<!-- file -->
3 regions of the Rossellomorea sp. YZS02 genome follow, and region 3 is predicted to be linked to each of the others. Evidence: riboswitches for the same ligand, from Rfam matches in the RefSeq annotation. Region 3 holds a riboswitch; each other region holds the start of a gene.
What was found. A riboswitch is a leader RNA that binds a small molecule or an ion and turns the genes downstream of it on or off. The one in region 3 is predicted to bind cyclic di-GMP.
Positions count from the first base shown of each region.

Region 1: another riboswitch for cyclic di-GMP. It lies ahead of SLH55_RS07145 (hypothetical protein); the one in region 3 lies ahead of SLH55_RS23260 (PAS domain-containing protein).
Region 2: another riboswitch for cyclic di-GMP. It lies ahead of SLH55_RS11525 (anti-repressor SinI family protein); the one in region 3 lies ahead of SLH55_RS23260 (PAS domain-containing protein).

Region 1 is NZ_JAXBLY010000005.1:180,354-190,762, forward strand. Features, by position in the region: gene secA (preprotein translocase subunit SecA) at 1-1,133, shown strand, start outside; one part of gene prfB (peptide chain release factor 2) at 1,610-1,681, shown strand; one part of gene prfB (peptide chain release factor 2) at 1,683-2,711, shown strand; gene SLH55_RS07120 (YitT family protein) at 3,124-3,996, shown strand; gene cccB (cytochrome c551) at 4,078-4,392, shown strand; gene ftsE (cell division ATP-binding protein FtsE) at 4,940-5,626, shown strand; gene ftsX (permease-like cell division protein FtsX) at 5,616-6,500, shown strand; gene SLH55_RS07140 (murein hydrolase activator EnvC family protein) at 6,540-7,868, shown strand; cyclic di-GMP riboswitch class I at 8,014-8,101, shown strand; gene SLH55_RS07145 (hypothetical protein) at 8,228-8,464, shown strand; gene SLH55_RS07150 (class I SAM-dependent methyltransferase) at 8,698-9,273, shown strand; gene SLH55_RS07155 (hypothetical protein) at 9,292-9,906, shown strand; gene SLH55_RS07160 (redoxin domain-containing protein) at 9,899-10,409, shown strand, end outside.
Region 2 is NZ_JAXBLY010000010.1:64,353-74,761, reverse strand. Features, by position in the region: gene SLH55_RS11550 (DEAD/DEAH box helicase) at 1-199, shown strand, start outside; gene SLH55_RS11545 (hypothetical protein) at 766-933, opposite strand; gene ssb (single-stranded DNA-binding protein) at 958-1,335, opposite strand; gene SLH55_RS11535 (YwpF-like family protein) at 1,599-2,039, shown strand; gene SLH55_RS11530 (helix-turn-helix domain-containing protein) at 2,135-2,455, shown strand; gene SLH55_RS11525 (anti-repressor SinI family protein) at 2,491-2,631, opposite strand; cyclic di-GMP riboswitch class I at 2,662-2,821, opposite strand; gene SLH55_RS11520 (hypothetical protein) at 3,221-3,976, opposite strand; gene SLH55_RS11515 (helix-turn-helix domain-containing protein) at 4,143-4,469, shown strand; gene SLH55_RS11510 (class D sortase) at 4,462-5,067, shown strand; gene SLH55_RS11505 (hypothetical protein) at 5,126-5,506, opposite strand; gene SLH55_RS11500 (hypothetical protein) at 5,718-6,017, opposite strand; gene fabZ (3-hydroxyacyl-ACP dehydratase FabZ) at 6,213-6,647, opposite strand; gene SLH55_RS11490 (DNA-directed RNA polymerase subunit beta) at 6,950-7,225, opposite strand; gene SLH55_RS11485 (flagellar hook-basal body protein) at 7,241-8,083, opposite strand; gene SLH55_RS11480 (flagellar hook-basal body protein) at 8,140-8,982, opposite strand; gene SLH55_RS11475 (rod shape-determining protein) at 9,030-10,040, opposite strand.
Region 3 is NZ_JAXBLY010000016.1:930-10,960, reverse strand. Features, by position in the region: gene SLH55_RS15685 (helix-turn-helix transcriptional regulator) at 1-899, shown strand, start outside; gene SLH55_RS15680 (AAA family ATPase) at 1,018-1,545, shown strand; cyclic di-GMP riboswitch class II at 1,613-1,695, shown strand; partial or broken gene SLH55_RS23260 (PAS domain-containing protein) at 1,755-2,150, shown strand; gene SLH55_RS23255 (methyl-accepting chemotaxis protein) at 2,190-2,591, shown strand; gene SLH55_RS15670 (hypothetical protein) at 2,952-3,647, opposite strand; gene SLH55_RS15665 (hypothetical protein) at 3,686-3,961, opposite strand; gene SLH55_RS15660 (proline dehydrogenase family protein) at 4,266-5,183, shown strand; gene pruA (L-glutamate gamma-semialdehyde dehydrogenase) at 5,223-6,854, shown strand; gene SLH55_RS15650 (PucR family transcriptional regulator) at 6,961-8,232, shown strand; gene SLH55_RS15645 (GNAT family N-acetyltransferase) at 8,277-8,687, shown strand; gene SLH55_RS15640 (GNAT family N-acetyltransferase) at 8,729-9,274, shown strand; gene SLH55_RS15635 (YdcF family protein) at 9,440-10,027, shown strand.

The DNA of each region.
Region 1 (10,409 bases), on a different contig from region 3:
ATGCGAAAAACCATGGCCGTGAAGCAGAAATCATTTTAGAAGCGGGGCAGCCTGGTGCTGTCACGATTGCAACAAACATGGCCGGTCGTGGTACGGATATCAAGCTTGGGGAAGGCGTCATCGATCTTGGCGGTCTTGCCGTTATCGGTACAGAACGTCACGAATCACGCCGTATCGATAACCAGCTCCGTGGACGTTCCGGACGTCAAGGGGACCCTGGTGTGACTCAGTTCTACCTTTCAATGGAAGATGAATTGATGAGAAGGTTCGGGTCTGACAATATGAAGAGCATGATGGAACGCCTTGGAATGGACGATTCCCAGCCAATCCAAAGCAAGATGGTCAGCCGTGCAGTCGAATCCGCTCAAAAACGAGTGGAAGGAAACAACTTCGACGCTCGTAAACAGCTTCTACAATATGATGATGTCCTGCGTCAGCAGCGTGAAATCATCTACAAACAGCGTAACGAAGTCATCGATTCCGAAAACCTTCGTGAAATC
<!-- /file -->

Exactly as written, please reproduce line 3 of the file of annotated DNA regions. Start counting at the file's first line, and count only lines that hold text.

Positions count from the first base shown of each region.